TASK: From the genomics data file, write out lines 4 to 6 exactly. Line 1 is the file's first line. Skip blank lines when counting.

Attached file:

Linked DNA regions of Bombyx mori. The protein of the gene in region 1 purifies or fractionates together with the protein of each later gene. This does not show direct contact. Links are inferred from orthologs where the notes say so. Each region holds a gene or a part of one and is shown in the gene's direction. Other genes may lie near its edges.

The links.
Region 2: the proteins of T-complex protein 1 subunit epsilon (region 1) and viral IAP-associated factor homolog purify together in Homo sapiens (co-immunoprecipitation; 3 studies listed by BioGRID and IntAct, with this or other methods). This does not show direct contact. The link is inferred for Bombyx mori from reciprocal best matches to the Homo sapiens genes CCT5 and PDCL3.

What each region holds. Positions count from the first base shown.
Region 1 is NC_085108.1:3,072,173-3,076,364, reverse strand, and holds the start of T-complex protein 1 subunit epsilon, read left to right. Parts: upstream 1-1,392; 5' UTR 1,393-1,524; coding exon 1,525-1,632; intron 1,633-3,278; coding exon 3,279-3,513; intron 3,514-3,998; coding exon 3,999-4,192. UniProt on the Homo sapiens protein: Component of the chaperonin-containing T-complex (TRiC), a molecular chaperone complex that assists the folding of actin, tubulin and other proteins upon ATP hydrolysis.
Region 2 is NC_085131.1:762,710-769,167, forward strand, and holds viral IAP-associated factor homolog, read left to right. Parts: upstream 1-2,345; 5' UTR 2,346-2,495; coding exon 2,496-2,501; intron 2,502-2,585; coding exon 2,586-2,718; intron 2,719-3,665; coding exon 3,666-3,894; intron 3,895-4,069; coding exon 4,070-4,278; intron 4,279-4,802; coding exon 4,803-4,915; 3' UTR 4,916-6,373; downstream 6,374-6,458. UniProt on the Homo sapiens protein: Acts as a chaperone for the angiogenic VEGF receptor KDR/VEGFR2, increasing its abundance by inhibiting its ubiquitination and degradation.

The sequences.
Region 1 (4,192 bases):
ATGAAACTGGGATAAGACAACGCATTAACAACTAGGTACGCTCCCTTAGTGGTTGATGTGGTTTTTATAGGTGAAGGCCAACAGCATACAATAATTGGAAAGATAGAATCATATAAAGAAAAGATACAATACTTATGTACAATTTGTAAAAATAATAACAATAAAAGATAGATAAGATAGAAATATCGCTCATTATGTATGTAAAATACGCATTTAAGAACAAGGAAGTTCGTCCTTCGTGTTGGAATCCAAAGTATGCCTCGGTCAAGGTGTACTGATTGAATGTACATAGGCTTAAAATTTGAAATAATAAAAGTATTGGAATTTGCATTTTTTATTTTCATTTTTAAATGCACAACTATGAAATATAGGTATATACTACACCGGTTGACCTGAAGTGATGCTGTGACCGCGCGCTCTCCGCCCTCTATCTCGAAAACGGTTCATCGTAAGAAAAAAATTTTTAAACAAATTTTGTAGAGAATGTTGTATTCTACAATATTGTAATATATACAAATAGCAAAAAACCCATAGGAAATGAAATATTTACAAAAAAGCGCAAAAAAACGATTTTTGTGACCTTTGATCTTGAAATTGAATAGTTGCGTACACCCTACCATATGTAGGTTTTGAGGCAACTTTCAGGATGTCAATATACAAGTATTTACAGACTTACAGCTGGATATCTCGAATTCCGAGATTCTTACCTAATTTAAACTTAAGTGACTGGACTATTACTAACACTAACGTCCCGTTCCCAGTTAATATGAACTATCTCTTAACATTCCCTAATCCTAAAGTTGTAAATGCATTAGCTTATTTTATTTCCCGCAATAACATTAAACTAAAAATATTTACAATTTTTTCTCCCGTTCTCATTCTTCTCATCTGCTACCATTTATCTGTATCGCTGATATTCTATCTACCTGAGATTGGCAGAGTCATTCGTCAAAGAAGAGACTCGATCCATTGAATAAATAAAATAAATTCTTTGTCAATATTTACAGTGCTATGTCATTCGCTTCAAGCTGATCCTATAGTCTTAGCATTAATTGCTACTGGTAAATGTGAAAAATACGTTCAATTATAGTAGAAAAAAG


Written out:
What each region holds. Positions count from the first base shown.
Region 1 is NC_085108.1:3,072,173-3,076,364, reverse strand, and holds the start of T-complex protein 1 subunit epsilon, read left to right. Parts: upstream 1-1,392; 5' UTR 1,393-1,524; coding exon 1,525-1,632; intron 1,633-3,278; coding exon 3,279-3,513; intron 3,514-3,998; coding exon 3,999-4,192. UniProt on the Homo sapiens protein: Component of the chaperonin-containing T-complex (TRiC), a molecular chaperone complex that assists the folding of actin, tubulin and other proteins upon ATP hydrolysis.
Region 2 is NC_085131.1:762,710-769,167, forward strand, and holds viral IAP-associated factor homolog, read left to right. Parts: upstream 1-2,345; 5' UTR 2,346-2,495; coding exon 2,496-2,501; intron 2,502-2,585; coding exon 2,586-2,718; intron 2,719-3,665; coding exon 3,666-3,894; intron 3,895-4,069; coding exon 4,070-4,278; intron 4,279-4,802; coding exon 4,803-4,915; 3' UTR 4,916-6,373; downstream 6,374-6,458. UniProt on the Homo sapiens protein: Acts as a chaperone for the angiogenic VEGF receptor KDR/VEGFR2, increasing its abundance by inhibiting its ubiquitination and degradation.